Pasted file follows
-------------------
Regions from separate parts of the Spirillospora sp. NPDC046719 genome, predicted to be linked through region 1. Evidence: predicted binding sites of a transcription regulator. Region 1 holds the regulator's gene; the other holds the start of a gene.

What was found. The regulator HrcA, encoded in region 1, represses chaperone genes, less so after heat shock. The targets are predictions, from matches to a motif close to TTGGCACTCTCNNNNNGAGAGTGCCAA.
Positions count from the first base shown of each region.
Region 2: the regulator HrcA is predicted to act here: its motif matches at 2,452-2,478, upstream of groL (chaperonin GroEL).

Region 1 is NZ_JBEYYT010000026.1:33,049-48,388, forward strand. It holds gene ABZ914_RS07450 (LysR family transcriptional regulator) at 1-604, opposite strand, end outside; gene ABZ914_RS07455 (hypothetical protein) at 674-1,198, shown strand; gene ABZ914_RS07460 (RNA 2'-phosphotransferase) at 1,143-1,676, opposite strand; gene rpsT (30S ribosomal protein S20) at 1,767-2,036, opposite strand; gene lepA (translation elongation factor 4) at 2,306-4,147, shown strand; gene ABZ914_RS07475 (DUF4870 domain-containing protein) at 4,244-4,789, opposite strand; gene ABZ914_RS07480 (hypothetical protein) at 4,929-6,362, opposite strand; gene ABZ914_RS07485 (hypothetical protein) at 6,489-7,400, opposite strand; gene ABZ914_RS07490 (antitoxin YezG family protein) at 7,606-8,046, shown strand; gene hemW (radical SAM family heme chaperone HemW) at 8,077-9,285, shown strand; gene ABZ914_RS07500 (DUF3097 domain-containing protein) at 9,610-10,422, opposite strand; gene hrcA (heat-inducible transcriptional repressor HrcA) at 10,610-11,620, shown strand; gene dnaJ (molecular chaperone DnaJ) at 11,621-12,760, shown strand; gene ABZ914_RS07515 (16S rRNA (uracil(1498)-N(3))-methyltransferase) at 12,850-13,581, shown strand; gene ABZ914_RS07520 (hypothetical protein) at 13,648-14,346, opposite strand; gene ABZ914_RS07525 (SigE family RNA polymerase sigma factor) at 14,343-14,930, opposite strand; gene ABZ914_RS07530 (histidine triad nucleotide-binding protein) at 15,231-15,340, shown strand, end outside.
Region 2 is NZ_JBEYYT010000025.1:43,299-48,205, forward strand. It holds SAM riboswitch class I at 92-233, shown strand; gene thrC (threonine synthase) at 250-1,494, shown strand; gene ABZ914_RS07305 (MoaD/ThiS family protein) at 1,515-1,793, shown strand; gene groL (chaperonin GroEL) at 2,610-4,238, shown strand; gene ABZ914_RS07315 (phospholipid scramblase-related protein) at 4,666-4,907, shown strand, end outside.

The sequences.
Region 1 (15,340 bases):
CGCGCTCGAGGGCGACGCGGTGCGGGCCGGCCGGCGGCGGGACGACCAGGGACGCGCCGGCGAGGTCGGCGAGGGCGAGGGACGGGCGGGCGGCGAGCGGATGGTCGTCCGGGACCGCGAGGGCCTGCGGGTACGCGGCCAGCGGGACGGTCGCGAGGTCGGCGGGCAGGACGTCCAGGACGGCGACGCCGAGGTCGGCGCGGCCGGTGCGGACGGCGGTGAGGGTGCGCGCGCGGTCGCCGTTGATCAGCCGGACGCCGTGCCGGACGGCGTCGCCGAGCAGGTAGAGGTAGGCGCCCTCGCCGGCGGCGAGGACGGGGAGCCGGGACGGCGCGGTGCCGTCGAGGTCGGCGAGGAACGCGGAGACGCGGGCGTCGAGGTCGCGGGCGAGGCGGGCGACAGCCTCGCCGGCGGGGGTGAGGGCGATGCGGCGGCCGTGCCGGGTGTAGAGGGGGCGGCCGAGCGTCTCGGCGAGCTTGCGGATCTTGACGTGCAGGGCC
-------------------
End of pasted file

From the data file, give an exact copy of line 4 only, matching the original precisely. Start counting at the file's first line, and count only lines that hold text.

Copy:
Region 2: the regulator HrcA is predicted to act here: its motif matches at 2,452-2,478, upstream of groL (chaperonin GroEL).